While I still have a lot of acceptance to work on when it comes to body image, due to long term abuse and the self-hatred I felt for so long based on how I looked – fat, ugly, unattractive, I’ve come so far in every other aspect of my life.

I did not find happiness in trying to change myself. I found happiness in accepting ME for ME. Black, white, asian, gay, straight, male, female, transgender, able-bodied, or disabled…we all have to learn to love ourselves for who we are. Until then, we will continue to be miserable. We will continue to hate ourselves.

So, when we look at comments in the public that are disparaging to LGBT youth, we really need to think about their impact. We know the statistics. LGBT kids commit suicide in higher numbers than their peers. They are bullied more. They face uncertainty and self-hatred. They need our support and love. They do not need to hear they are bad, unnatural, or wrong. Those words hurt. They sting. They cause harm.

Nobody would choose to endure what we go through as LGBT people. Who would choose self-hatred? Family hatred? Community hatred? Societal hatred? Who would choose to have less rights than others? Who would choose to be considered unnatural, not normal, or worthy of going to hell by family, friends, or society, at large? No one. We are who we are, and until we accept it as a natural part of our being, we will suffer with self-hatred and loathing.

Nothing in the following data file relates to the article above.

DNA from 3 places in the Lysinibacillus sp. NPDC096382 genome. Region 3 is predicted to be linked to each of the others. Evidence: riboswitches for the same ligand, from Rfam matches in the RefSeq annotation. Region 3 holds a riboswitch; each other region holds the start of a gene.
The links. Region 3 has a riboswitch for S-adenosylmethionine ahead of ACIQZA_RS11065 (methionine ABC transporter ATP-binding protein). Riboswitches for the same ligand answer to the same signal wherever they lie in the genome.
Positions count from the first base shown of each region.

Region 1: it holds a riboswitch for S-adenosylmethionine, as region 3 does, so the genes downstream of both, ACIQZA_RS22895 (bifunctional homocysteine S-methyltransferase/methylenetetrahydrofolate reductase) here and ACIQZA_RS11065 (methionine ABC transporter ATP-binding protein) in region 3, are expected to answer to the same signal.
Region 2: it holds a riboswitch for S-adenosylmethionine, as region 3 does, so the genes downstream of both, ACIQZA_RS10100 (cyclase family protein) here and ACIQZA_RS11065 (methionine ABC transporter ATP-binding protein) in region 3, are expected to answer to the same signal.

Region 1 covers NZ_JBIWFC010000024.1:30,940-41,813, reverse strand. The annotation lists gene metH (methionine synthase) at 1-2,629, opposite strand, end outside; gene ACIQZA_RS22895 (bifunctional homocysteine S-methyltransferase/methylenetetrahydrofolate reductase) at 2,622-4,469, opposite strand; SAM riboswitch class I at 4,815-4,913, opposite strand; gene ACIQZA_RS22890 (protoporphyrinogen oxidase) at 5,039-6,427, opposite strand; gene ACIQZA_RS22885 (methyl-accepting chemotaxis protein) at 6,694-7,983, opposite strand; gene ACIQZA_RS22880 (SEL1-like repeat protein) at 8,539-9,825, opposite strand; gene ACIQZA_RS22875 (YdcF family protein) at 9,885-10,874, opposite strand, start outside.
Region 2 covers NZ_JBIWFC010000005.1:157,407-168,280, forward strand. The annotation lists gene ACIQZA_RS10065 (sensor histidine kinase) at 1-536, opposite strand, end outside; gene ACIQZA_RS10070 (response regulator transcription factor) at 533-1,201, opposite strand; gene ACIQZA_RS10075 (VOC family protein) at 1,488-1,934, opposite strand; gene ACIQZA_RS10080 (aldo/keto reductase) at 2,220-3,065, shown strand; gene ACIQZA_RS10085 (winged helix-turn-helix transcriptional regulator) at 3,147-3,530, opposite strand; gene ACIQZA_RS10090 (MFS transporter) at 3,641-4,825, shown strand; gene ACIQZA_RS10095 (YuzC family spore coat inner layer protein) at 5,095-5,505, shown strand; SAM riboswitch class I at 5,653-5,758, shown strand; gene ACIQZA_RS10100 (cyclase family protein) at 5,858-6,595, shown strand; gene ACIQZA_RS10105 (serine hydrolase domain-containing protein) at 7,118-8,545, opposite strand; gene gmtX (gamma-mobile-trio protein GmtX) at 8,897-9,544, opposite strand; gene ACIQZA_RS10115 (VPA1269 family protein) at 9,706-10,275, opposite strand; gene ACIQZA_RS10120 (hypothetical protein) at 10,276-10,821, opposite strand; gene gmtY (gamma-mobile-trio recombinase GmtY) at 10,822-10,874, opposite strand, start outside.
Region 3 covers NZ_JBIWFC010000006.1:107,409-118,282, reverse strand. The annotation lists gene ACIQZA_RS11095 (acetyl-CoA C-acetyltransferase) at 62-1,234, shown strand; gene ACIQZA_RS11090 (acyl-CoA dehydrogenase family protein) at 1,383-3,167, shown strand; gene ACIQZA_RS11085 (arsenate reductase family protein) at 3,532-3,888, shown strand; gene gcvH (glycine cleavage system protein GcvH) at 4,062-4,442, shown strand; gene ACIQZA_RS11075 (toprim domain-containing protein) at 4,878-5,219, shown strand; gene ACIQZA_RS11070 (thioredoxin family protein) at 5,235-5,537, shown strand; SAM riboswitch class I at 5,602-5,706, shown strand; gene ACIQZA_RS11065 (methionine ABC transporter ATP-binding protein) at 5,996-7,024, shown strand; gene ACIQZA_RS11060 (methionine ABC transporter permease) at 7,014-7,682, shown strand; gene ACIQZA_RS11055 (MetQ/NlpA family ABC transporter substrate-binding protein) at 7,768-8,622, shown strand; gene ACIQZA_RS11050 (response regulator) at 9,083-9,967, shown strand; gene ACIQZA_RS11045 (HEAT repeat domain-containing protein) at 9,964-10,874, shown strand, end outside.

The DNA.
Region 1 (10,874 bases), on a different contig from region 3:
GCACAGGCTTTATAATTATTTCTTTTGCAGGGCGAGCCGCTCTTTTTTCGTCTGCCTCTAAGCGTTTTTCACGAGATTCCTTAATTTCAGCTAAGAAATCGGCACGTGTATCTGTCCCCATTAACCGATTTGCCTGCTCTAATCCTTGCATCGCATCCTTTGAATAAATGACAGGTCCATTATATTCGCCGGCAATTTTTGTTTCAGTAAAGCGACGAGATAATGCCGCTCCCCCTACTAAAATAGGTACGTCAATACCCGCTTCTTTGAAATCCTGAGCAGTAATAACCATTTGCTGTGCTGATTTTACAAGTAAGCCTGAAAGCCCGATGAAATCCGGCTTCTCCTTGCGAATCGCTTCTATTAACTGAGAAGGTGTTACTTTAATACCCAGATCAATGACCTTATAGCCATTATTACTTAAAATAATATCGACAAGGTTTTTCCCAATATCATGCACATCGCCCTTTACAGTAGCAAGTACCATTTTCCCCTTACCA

I didn’t choose to be me. I just am who I am, and I think I’m pretty spectacular. If I wasn’t Dominick would I be so caring? so loving? so hardworking? All I know is I’m who I am and I’m glad to be me. Those who accept me know I’m happy and healthier living the truth. We should ask nothing less of anyone else.

[tags]free speech, hatred, torment, LGBT, disability, self-hatred, happiness, acceptance, words, pain, hurt[/tags]